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April 27, 1964

KOPPERS COMPANY, Inc., Plaintiff,
UNITED STATES of America, Defendant

The opinion of the court was delivered by: MARSH

This is an action for recovery of federal income taxes and interest in the amount of $ 25,089.41, paid by Koppers Company, Inc. (Koppers) as transferee of National Wood Treating Corporation (National) with respect to National's fiscal year ended April 30, 1956, together with interest according to law. (Pretrial stipulation, P I.)

In our opinion, the plaintiff is entitled to a recovery.

 The parties agreed upon the following factual issue to be litigated: Whether National, after the acquisition of its stock by Koppers in July, 1955, continued to carry on a trade or business substantially the same as it conducted prior to that acquisition. (Pretrial stipulation, P II-1.)

 If the affirmative of this issue were established, plaintiff would be entitled to carry over a claimed pre-acquisition net operating loss pursuant to § 382, 26 U.S.C.A. *fn1"

 However, the defendant attacked the amount of National's pre-acquisition net operating loss and presented a second factual issue: Whether National incurred a deductible net operating loss of $ 47,371.53 *fn2" in its fiscal year ended April 30, 1955 in accordance with § 172, 26 U.S.C.A.

 At the pretrial conference, the plaintiff objected to the interposition of the second issue for the following reasons: (1) it was raised in violation of the Order of Court Fixing Pretrial Procedure; *fn3" (2) the defendant was barred from raising the issue by the statute of limitations, 6501(a), 26 U.S.C.A.; *fn4" (3) review of National's 1955 return is prohibited by § 6406, 26 U.S.C.A. *fn5"

 In support of its first objection, the plaintiff pointed out that such an issue theretofore had not been mentioned although eight years had elapsed since National's 1955 tax return had been filed, that over one year had elapsed since the claim for refund was made, and that over six months had elapsed since suit was filed. *fn6"

 Notwithstanding, the court granted the defendant the right to include the second issue and allowed six more weeks for additional discovery. The court requested that the pretrial stipulation be amended by the parties after the discovery was completed. *fn7"

 The additional discovery was completed, but the pretrial stipulation was not amended which gave rise to further objections to issue No. 2 by the plaintiff at the trial. *fn8"

 The trial objections were based on the failure of the defendant to comply with the pretrial order to amend the pretrial stipulation after the additional discovery had been completed, and on the ground that the statute of limitations barred the issue.

 In our opinion, the plaintiff's objections should be overruled. *fn9" Of course, after the additional discovery was completed, the parties jointly should have amended their pretrial stipulation to specify the amount of the net operating loss to be litigated, and, perhaps, the court was remiss in failing to insist upon such an amendment before trial in order that issue No. 2 might have been formally narrowed. However, we are satisfied that issue No. 2 was effectively narrowed not only at the conference but at the trial itself.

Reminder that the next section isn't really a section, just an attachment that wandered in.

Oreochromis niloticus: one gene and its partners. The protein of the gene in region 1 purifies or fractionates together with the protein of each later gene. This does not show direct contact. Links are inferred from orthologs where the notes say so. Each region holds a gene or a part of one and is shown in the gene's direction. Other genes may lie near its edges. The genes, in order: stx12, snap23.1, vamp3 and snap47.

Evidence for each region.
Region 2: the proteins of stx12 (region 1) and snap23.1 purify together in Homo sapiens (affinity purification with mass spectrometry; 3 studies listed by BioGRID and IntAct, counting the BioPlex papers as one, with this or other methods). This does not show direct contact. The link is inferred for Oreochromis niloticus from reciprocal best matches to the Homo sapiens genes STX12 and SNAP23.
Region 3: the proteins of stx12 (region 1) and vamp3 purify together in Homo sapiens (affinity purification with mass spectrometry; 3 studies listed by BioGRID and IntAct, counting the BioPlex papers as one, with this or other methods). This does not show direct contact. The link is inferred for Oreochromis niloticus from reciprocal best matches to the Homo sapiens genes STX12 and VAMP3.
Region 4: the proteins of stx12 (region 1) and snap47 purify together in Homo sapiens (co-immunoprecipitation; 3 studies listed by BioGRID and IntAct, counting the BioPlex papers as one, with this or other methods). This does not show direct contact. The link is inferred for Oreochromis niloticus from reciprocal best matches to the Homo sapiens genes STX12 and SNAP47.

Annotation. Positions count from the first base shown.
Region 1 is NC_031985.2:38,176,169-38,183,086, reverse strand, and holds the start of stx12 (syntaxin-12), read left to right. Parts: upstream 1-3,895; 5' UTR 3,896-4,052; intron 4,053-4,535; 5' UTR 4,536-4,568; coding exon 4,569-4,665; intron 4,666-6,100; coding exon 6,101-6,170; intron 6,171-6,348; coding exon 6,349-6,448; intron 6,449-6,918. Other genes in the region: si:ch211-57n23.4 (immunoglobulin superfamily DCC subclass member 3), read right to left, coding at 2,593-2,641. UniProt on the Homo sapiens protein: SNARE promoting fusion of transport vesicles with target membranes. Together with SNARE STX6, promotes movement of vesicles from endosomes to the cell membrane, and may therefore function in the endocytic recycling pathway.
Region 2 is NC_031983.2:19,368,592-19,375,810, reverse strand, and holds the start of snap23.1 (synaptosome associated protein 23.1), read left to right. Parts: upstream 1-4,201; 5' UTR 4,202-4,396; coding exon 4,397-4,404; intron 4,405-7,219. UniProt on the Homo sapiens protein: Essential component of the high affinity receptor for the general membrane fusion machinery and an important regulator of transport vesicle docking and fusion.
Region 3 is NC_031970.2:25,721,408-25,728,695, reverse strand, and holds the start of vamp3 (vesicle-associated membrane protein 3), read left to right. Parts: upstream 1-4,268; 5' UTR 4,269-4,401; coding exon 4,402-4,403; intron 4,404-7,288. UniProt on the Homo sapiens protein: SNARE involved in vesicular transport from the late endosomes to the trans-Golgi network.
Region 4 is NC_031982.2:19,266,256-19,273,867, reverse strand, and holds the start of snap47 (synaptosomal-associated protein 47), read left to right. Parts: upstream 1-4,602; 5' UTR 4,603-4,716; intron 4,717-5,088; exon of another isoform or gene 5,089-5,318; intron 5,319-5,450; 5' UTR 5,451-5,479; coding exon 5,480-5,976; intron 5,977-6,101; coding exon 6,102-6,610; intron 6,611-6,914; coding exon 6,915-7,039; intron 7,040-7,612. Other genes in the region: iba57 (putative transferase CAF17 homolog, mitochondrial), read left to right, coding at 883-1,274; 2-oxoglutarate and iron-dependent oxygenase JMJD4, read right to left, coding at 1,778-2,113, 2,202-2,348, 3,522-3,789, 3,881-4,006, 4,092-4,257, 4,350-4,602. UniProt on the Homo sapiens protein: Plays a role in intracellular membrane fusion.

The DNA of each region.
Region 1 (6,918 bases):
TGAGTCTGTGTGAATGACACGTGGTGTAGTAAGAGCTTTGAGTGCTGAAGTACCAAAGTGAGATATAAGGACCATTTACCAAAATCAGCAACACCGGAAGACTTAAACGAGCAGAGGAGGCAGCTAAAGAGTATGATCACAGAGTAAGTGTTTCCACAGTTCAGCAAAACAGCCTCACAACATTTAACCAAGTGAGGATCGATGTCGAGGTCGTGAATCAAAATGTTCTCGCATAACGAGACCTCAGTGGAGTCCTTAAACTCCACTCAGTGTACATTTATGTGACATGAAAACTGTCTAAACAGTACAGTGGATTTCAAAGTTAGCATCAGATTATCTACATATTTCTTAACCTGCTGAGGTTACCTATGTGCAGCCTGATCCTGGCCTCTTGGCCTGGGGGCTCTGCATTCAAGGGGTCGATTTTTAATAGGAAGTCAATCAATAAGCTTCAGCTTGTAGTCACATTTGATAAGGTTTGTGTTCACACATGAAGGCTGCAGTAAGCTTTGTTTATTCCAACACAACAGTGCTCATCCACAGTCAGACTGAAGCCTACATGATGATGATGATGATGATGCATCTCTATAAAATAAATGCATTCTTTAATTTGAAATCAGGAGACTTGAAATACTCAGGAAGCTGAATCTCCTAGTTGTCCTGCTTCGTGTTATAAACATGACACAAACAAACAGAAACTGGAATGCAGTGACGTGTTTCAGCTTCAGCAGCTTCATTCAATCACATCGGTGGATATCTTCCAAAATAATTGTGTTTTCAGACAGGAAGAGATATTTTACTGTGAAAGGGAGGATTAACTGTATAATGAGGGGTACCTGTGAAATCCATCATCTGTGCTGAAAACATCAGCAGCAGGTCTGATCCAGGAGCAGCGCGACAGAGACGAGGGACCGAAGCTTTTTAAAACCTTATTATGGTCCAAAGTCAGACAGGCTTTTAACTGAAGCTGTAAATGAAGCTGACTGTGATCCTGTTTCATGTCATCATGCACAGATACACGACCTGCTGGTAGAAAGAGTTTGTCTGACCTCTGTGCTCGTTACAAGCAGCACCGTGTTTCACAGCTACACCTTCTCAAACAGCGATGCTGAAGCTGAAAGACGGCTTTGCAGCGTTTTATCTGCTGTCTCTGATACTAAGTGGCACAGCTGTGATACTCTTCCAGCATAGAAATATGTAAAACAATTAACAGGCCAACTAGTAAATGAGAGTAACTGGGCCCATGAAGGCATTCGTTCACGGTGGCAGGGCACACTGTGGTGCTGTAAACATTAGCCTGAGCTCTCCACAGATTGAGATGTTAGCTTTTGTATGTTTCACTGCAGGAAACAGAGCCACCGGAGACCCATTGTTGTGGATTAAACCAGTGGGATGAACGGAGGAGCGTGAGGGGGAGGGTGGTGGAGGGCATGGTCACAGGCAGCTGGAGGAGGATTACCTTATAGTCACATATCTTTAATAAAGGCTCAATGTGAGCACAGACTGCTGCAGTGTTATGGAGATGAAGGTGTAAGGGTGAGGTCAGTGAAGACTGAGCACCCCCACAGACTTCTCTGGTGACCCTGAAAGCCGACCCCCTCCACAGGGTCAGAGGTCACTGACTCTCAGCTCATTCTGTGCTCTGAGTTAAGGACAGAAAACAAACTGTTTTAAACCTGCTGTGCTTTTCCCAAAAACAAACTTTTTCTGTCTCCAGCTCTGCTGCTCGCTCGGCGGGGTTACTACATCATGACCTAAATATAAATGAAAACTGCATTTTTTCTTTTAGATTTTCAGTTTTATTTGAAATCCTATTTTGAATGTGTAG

At the conference, defendant's counsel stated that it was contesting only a 'specific portion' of the $ 47,371.53 net operating loss, which portion he described as 'extraordinary selling expenses, some $ 7,300.00, more or less, of which is alleged to have been incurred in the alleged loss year' (i.e., the fiscal year ending April 30, 1955), and 'some $ 20,700.00, more or less, which was alleged to have been incurred in prior years, that is, years ended April 30, 1954 and earlier.' *fn10"

 At trial defendant's counsel further narrowed that issue. He stated:

 'The testimony to be introduced today is going to show that some $ 20,000 ($ 20,734.17) of that $ 28,000 ($ 28,089.17) was an expense which should have been accrued in prior years; that is, in 1951 through 1954.

 'It is our contention that these expenses not having been accrued in those years, the deduction is lost and only the current portion of the loss of expense can be properly claimed as a deduction.'11(Emphasis ours.)

 Subsequently, he stated:

 'We do in the first instance question so much of that net operating loss as represents a payment in the fiscal year ended April 30th, 1955 for extraordinary selling expenses which should properly have been accrued in prior years, and I think at this time it is only fair to point out that of this amount of some $ 28,000 of expenses, we understand that perhaps some $ 7,300 represents an expense incurred and properly accrued in the fiscal year ended April 30th, 1955, and that the balance -- some $ 20,000 -- which represents an alleged expense payment on behalf of earlier years in not a proper expense. It is an expense which should have accrued in the earlier years * * *.'12(Emphasis ours.)

 Therefore, although in the unamended pretrial stipulation, the defendant broadly contended in issue No. 2 that a deductible net operating loss of $ 47,371.53 was not incurred by National, and put plaintiff to its proof, at trial it effectively narrowed that issue to whether a portion of the net operating loss, comprised of certain itemized deductions totalling $ 20,734.17, was properly deductible. *fn13"

 From the evidence, stipulations, and exhibits, the court makes the following:


 1. The plaintiff, Koppers Company, Inc., a Delaware corporation with its principal place of business in this judicial district, is the transferee of all the stock of National Wood Treating Corporation, a Delaware corporation, which at all times pertinent to this ...

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